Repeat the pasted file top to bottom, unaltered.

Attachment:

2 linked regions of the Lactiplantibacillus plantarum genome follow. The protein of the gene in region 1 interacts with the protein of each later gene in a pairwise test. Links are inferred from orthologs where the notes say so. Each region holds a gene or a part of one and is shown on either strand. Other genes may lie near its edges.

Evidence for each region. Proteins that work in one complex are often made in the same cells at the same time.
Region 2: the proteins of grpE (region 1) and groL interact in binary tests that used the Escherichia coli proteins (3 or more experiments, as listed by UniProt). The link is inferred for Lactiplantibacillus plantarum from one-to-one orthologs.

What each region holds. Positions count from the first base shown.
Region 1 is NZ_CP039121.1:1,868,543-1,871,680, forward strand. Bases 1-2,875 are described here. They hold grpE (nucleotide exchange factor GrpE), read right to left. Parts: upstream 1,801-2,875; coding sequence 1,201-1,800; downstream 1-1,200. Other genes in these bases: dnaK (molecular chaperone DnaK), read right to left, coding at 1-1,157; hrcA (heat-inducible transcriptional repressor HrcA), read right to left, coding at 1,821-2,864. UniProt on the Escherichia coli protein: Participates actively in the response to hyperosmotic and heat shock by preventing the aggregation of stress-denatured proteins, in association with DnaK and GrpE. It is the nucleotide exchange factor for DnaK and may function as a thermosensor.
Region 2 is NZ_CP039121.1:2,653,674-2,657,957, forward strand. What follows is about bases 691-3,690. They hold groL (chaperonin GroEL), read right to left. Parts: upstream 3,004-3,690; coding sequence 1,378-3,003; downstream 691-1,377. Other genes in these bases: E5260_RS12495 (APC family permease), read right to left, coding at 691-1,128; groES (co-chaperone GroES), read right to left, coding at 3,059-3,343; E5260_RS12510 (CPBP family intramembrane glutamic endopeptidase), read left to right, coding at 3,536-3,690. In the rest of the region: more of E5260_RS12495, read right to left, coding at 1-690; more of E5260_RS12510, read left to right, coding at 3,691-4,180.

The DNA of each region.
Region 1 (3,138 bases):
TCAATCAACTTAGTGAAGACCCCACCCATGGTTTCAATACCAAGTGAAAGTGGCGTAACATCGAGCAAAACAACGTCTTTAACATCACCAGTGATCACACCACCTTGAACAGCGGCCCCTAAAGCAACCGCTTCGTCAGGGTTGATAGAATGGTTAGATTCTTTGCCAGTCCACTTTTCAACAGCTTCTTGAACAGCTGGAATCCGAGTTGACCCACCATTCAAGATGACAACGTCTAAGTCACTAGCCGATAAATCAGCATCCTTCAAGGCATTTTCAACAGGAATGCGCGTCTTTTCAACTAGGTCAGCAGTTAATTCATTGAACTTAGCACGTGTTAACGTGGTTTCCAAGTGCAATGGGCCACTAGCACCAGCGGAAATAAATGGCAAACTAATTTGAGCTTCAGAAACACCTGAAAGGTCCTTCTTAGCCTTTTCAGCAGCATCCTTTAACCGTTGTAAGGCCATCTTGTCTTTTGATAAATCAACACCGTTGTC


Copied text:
2 linked regions of the Lactiplantibacillus plantarum genome follow. The protein of the gene in region 1 interacts with the protein of each later gene in a pairwise test. Links are inferred from orthologs where the notes say so. Each region holds a gene or a part of one and is shown on either strand. Other genes may lie near its edges.

Evidence for each region. Proteins that work in one complex are often made in the same cells at the same time.
Region 2: the proteins of grpE (region 1) and groL interact in binary tests that used the Escherichia coli proteins (3 or more experiments, as listed by UniProt). The link is inferred for Lactiplantibacillus plantarum from one-to-one orthologs.

What each region holds. Positions count from the first base shown.
Region 1 is NZ_CP039121.1:1,868,543-1,871,680, forward strand. Bases 1-2,875 are described here. They hold grpE (nucleotide exchange factor GrpE), read right to left. Parts: upstream 1,801-2,875; coding sequence 1,201-1,800; downstream 1-1,200. Other genes in these bases: dnaK (molecular chaperone DnaK), read right to left, coding at 1-1,157; hrcA (heat-inducible transcriptional repressor HrcA), read right to left, coding at 1,821-2,864. UniProt on the Escherichia coli protein: Participates actively in the response to hyperosmotic and heat shock by preventing the aggregation of stress-denatured proteins, in association with DnaK and GrpE. It is the nucleotide exchange factor for DnaK and may function as a thermosensor.
Region 2 is NZ_CP039121.1:2,653,674-2,657,957, forward strand. What follows is about bases 691-3,690. They hold groL (chaperonin GroEL), read right to left. Parts: upstream 3,004-3,690; coding sequence 1,378-3,003; downstream 691-1,377. Other genes in these bases: E5260_RS12495 (APC family permease), read right to left, coding at 691-1,128; groES (co-chaperone GroES), read right to left, coding at 3,059-3,343; E5260_RS12510 (CPBP family intramembrane glutamic endopeptidase), read left to right, coding at 3,536-3,690. In the rest of the region: more of E5260_RS12495, read right to left, coding at 1-690; more of E5260_RS12510, read left to right, coding at 3,691-4,180.

The DNA of each region.
Region 1 (3,138 bases):
TCAATCAACTTAGTGAAGACCCCACCCATGGTTTCAATACCAAGTGAAAGTGGCGTAACATCGAGCAAAACAACGTCTTTAACATCACCAGTGATCACACCACCTTGAACAGCGGCCCCTAAAGCAACCGCTTCGTCAGGGTTGATAGAATGGTTAGATTCTTTGCCAGTCCACTTTTCAACAGCTTCTTGAACAGCTGGAATCCGAGTTGACCCACCATTCAAGATGACAACGTCTAAGTCACTAGCCGATAAATCAGCATCCTTCAAGGCATTTTCAACAGGAATGCGCGTCTTTTCAACTAGGTCAGCAGTTAATTCATTGAACTTAGCACGTGTTAACGTGGTTTCCAAGTGCAATGGGCCACTAGCACCAGCGGAAATAAATGGCAAACTAATTTGAGCTTCAGAAACACCTGAAAGGTCCTTCTTAGCCTTTTCAGCAGCATCCTTTAACCGTTGTAAGGCCATCTTGTCTTTTGATAAATCAACACCGTTGTC